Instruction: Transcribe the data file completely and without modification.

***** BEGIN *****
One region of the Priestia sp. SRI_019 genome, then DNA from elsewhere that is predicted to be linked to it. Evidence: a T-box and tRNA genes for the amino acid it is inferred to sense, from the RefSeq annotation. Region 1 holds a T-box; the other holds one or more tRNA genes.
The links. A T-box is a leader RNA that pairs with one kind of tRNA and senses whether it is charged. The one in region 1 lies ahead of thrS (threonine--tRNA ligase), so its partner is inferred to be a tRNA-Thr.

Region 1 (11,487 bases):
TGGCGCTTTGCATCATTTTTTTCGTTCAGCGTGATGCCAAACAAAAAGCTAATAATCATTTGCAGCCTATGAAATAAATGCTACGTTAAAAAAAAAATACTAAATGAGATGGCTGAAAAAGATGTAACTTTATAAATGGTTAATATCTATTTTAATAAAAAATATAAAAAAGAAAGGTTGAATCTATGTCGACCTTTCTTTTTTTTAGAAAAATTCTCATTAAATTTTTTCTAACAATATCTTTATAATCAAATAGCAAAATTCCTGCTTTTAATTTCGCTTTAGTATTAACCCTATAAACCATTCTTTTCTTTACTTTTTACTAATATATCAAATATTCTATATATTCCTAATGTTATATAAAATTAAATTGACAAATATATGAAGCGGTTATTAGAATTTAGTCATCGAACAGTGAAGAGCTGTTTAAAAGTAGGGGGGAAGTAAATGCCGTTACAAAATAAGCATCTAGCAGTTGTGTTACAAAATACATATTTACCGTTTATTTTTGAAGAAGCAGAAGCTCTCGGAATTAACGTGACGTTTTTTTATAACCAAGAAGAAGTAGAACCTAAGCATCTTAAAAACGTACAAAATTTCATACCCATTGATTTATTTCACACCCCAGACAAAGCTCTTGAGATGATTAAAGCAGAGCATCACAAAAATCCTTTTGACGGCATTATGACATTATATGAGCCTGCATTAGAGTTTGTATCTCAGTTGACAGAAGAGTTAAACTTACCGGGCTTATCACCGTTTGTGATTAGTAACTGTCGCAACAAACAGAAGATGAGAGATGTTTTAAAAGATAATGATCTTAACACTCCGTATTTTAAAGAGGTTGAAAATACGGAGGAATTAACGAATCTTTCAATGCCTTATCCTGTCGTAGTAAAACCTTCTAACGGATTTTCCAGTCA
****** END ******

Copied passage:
One region of the Priestia sp. SRI_019 genome, then DNA from elsewhere that is predicted to be linked to it. Evidence: a T-box and tRNA genes for the amino acid it is inferred to sense, from the RefSeq annotation. Region 1 holds a T-box; the other holds one or more tRNA genes.
The links. A T-box is a leader RNA that pairs with one kind of tRNA and senses whether it is charged. The one in region 1 lies ahead of thrS (threonine--tRNA ligase), so its partner is inferred to be a tRNA-Thr.

Region 1 (11,487 bases):
TGGCGCTTTGCATCATTTTTTTCGTTCAGCGTGATGCCAAACAAAAAGCTAATAATCATTTGCAGCCTATGAAATAAATGCTACGTTAAAAAAAAAATACTAAATGAGATGGCTGAAAAAGATGTAACTTTATAAATGGTTAATATCTATTTTAATAAAAAATATAAAAAAGAAAGGTTGAATCTATGTCGACCTTTCTTTTTTTTAGAAAAATTCTCATTAAATTTTTTCTAACAATATCTTTATAATCAAATAGCAAAATTCCTGCTTTTAATTTCGCTTTAGTATTAACCCTATAAACCATTCTTTTCTTTACTTTTTACTAATATATCAAATATTCTATATATTCCTAATGTTATATAAAATTAAATTGACAAATATATGAAGCGGTTATTAGAATTTAGTCATCGAACAGTGAAGAGCTGTTTAAAAGTAGGGGGGAAGTAAATGCCGTTACAAAATAAGCATCTAGCAGTTGTGTTACAAAATACATATTTACCGTTTATTTTTGAAGAAGCAGAAGCTCTCGGAATTAACGTGACGTTTTTTTATAACCAAGAAGAAGTAGAACCTAAGCATCTTAAAAACGTACAAAATTTCATACCCATTGATTTATTTCACACCCCAGACAAAGCTCTTGAGATGATTAAAGCAGAGCATCACAAAAATCCTTTTGACGGCATTATGACATTATATGAGCCTGCATTAGAGTTTGTATCTCAGTTGACAGAAGAGTTAAACTTACCGGGCTTATCACCGTTTGTGATTAGTAACTGTCGCAACAAACAGAAGATGAGAGATGTTTTAAAAGATAATGATCTTAACACTCCGTATTTTAAAGAGGTTGAAAATACGGAGGAATTAACGAATCTTTCAATGCCTTATCCTGTCGTAGTAAAACCTTCTAACGGATTTTCCAGTCA